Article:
The Splendid and the Vile, Erik Larson shows, in cinematic detail, how Churchill taught the British people 'the art of being fearless.' It is a story of political brinkmanship, but it's also an intimate domestic drama, set against the backdrop of Churchill's prime-ministerial country home, Chequers; his wartime retreat, Ditchley, where he and his entourage go when the moon is brightest and the bombing threat is highest; and of course 10 Downing Street in London. Drawing on diaries, original archival documents, and once-secret intelligence reports -some released only recently - Larson provides a new lens on London's darkest year through the day-to-day experience of Churchill and his family: his wife, Clementine; their youngest daughter, Mary, who chafes against her parents' wartime protectiveness; their son, Randolph, and his beautiful, unhappy wife, Pamela; Pamela's illicit lover, a dashing American emissary; and the advisers in Churchill's 'Secret Circle,' to whom he turns in the hard
Mary Stuart's life was filled with unprecedented drama and controversy. Becoming Queen of Scots at the age of nine months and Queen of France at the age of sixteen, she ascended the throne, which was her birthright, at eighteen. As the head of one of the most troubled countries in Europe, torn apart by religious conflict and power struggles, Mary led armies to victory and defeat; she survived the murder of her second husband and married what was called his murderer. At twenty-five, she was held captive by another queen - Elizabeth Tudor, who signed Mary's death sentence after nineteen years of imprisonment. Renowned historian and biographer John Guy examines the maze of conspiracies that the Scottish lords wove to seize power and the efforts of Elizabeth's ministers to exclude Mary from the rightful heirs to the English throne. It offers completely new interpretations of a famous story that has inspired writers, poets, composers, artists and filmmakers for centuries. The book formed th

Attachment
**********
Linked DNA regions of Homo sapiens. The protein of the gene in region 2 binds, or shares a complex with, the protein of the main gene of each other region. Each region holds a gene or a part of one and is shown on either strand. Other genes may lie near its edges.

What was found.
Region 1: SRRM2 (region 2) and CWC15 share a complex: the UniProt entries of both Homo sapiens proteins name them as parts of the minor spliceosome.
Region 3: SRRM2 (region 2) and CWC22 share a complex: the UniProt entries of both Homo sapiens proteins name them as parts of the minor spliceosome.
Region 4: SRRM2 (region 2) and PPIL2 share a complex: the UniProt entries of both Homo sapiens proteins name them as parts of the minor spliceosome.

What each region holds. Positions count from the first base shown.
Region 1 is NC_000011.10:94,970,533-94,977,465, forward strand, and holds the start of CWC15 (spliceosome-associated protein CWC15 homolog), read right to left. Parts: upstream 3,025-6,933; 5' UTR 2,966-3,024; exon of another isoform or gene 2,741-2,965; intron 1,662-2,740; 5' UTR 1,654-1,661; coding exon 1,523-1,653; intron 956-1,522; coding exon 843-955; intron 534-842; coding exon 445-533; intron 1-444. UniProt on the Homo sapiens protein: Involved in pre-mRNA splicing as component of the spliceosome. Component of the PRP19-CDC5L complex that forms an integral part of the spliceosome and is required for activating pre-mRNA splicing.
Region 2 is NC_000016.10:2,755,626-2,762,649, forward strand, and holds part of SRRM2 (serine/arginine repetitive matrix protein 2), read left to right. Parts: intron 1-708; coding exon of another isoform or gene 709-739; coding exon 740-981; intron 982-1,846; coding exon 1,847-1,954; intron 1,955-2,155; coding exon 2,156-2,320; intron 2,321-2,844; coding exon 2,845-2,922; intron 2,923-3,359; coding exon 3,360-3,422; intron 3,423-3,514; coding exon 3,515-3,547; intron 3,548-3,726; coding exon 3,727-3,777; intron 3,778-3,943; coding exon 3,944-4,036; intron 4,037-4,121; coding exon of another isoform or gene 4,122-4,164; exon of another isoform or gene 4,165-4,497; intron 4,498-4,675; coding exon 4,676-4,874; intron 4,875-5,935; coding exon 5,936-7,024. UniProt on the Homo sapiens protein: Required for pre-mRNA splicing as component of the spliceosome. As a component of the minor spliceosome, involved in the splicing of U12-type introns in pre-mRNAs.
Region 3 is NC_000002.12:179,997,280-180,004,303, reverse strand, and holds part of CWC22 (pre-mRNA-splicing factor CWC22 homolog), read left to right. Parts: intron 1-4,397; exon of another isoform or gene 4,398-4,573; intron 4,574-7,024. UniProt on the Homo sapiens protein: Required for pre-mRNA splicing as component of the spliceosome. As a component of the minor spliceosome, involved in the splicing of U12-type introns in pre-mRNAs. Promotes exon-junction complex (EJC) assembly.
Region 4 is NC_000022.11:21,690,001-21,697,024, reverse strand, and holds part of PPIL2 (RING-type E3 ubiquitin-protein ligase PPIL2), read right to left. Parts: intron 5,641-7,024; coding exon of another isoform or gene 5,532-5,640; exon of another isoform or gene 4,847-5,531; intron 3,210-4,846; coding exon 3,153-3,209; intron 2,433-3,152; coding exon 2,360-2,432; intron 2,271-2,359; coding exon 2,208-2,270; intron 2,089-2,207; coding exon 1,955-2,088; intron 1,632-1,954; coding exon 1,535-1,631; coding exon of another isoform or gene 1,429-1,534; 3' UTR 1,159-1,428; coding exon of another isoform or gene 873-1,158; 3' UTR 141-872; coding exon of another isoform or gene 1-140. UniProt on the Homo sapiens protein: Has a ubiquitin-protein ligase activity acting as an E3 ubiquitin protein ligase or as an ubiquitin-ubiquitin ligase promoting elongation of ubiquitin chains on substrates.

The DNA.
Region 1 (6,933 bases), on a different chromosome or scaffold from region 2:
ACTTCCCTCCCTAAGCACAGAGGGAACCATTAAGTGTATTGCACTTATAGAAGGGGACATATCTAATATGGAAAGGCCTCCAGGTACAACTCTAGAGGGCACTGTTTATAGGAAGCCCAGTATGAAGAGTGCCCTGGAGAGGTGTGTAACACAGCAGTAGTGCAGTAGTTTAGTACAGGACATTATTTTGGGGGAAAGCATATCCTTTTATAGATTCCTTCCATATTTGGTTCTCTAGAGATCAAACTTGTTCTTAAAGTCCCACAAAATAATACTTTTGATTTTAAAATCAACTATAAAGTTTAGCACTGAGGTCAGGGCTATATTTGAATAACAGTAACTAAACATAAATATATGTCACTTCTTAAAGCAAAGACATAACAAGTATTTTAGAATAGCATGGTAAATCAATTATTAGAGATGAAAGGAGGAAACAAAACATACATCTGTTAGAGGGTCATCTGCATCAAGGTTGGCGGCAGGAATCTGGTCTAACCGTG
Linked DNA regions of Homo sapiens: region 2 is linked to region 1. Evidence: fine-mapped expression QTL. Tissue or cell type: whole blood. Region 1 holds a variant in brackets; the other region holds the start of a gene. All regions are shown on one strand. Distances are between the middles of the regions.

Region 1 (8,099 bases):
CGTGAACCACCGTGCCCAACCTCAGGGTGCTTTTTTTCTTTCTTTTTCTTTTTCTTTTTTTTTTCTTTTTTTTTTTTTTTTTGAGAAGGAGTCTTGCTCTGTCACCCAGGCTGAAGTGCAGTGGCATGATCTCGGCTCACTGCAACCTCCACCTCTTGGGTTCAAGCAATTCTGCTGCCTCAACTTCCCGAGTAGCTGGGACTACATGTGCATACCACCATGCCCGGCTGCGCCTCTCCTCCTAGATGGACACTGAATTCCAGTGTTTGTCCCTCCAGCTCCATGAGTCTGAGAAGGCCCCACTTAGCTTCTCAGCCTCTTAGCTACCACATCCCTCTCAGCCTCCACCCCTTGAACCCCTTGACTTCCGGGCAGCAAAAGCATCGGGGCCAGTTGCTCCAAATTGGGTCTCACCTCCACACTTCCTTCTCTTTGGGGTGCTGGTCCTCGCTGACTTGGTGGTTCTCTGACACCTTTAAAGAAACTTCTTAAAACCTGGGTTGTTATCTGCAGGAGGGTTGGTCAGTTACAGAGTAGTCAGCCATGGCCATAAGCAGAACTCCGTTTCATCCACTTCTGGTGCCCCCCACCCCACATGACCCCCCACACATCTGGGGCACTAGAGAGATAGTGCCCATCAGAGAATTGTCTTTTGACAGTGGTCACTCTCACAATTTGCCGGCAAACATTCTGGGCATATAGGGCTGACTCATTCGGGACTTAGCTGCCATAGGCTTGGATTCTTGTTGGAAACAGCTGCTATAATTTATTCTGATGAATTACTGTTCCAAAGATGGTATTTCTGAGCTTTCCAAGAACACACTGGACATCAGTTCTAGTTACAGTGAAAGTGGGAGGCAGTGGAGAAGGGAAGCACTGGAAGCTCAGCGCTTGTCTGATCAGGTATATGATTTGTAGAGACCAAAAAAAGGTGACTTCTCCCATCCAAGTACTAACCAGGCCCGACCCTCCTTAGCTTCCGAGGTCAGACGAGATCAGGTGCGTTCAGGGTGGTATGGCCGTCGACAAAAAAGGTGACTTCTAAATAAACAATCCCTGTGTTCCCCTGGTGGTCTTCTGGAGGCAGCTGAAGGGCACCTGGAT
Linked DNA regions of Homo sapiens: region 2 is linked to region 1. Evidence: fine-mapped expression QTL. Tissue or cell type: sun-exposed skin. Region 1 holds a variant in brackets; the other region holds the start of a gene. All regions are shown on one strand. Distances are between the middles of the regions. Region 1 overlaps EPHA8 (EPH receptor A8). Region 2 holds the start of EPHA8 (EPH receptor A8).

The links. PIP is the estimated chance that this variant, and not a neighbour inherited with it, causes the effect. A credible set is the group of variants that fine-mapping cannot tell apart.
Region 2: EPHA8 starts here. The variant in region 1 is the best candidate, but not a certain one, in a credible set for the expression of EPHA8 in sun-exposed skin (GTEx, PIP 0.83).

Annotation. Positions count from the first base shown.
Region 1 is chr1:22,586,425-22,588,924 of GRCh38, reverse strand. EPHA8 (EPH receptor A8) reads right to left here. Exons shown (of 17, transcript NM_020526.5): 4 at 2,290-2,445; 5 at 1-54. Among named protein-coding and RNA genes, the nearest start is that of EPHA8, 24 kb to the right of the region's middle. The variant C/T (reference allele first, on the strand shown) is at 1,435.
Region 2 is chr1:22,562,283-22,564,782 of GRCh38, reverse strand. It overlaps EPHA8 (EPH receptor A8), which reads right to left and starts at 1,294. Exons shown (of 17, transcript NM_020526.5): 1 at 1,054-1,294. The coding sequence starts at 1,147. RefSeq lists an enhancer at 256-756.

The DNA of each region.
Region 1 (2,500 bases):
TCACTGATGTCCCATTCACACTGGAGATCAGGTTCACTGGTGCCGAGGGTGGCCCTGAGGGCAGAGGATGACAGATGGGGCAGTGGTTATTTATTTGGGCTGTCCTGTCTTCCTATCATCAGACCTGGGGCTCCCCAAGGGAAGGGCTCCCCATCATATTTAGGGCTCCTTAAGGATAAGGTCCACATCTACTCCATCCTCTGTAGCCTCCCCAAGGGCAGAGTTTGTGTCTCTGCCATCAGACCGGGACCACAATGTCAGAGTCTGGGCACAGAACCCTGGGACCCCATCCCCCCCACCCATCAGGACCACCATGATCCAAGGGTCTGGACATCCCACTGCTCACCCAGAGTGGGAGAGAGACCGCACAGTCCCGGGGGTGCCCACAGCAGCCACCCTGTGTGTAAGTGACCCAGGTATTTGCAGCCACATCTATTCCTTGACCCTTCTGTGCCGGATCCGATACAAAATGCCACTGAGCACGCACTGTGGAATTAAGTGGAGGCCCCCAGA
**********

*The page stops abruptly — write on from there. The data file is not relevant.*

Rasputin - a simple monk from Siberia or the devil? The scandal surrounding him and the Tsar's family only further undermined the final years of Imperial Russia.
Sidonie C. was born in 1900 and became particularly well-known for being sent to Dr. Freud as a young woman in order to treat her homosexuality. She became a famous case documented by Freud. With vivid language, Ines Rieder and Diana Voigt tell the eventful story of a strong-willed and fascinating woman from an upper-class family whose life was profoundly shattered by the expulsion and extermination of the Jewish population. The biography is based on numerous interviews and many years of research and was supplemented by extensive photographic material and detailed background information.
Christened Reginald Dwight, he was a shy boy with Buddy Holly glasses who grew up in the London suburb of Pinner and dreamed of becoming a pop star. By the age of twenty-three he was performing his first gig in America, facing an astonished audience in hi
Richard P. Feynman, winner of the Nobel Prize in physics, thrived on outrageous adventures. In this lively work that 'can shatter the stereotype of the stuffy scientist' (Detroit Free Press), Feynman recounts his experiences trading ideas on atomic physic